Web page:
Genghis Khan and the Making of the Modern Age

1311 WordsFeb 24, 20185 Pages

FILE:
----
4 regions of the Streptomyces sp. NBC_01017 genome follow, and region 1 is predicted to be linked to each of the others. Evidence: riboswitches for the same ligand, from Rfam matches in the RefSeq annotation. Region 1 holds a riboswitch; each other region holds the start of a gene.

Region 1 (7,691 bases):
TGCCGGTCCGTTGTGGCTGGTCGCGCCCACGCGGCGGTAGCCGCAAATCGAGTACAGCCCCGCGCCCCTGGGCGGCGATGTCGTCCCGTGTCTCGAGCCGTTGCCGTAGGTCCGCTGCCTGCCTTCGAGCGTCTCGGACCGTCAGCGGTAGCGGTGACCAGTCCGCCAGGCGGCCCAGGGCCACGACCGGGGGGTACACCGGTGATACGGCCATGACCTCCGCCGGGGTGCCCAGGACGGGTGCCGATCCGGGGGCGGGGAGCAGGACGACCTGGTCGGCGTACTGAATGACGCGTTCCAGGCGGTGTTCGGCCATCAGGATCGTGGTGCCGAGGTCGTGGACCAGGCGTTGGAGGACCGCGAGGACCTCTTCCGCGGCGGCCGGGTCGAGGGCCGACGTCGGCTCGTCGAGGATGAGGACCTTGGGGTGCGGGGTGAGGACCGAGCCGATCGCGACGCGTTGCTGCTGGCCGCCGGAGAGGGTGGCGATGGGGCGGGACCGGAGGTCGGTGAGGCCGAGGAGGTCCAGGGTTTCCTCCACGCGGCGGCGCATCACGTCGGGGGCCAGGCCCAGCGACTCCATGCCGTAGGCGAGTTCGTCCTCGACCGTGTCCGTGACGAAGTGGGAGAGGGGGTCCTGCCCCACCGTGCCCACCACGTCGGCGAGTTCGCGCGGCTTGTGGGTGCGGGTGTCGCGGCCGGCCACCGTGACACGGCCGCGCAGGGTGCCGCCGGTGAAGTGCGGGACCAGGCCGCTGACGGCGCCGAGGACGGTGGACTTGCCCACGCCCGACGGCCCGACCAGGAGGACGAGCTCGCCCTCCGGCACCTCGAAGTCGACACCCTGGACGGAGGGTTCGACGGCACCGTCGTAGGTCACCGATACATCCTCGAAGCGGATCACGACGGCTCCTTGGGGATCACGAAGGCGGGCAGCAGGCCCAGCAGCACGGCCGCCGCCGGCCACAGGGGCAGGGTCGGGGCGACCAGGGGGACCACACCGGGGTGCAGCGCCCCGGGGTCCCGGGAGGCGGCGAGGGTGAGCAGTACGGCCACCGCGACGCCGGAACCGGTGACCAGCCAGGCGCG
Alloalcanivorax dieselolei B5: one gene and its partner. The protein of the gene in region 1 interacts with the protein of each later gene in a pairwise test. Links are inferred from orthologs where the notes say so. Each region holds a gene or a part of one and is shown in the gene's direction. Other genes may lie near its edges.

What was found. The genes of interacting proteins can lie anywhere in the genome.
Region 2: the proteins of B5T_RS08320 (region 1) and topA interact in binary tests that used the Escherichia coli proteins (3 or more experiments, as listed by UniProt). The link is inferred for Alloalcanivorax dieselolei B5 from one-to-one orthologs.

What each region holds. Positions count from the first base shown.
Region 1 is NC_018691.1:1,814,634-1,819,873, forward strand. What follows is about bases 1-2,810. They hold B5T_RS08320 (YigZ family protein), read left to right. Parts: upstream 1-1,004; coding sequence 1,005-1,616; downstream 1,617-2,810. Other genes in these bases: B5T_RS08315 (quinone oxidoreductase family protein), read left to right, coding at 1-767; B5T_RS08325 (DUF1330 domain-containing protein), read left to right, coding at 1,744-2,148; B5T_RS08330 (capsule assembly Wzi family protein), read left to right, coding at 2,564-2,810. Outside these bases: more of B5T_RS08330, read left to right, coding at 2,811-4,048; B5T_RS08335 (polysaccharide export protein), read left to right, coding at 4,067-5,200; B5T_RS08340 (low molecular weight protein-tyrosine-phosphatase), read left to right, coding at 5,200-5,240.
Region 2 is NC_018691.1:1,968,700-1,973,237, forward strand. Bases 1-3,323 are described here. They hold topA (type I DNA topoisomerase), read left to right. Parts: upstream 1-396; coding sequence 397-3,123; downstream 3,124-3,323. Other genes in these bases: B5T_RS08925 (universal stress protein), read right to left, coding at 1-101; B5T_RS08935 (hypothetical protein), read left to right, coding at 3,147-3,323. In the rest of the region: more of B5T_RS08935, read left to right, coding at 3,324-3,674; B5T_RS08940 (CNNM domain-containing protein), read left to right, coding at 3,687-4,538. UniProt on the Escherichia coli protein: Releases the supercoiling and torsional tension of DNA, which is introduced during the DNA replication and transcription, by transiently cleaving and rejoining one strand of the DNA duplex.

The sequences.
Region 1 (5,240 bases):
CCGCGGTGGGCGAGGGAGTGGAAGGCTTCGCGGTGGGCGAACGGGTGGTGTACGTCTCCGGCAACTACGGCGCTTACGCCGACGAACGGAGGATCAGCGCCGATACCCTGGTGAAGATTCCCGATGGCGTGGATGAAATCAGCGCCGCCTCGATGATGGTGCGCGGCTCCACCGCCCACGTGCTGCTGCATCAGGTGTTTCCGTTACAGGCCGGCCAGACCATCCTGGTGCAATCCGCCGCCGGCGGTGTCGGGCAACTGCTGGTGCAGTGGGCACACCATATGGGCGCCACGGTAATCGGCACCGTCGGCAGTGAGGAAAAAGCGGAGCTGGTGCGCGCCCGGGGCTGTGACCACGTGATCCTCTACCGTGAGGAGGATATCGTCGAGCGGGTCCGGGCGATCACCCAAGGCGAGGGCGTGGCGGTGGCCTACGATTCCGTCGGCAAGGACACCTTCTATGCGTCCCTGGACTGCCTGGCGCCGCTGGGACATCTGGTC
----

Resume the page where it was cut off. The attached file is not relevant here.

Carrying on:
When the word “Mongol” is said I automatically think negative thoughts about uncultured, barbaric people who are horribly cruel and violent. That is only because I have only heard the word used to describe such a person. I have never really registered any initial information I have been taught about the subject pass the point of needing and having to know it. I felt quite incompetent on the subject and once I was given an assignment on the book, Genghis Khan and the Making of the Modern Age, I was very perplexed for two reasons. One I have to read an outside book for a class that already requires a substantial amount of time reading the text, and secondly I have to write a research paper in History. I got over it and read the book, which surprisingly enough interested me a great deal and allow me to see the Moguls for more than just a barbaric group of Neanderthals, but rather a group of purpose driven warriors with a common goal of unity and progression. Jack Weatherford’s work has given me insight on and swayed my opinion of the Mongols. Jack Weatherford showed great enthusiasm and passion while depicting Genghis Khan as a great leader, who was responsible for the unity of people and various other accomplishments. He had a very positive attitude toward the subject, although he didn’t set out to write a book about him, but rather on about the history of world commerce. In the process of researching the Silk Road he traveled to Mongolia and gain vital first hand
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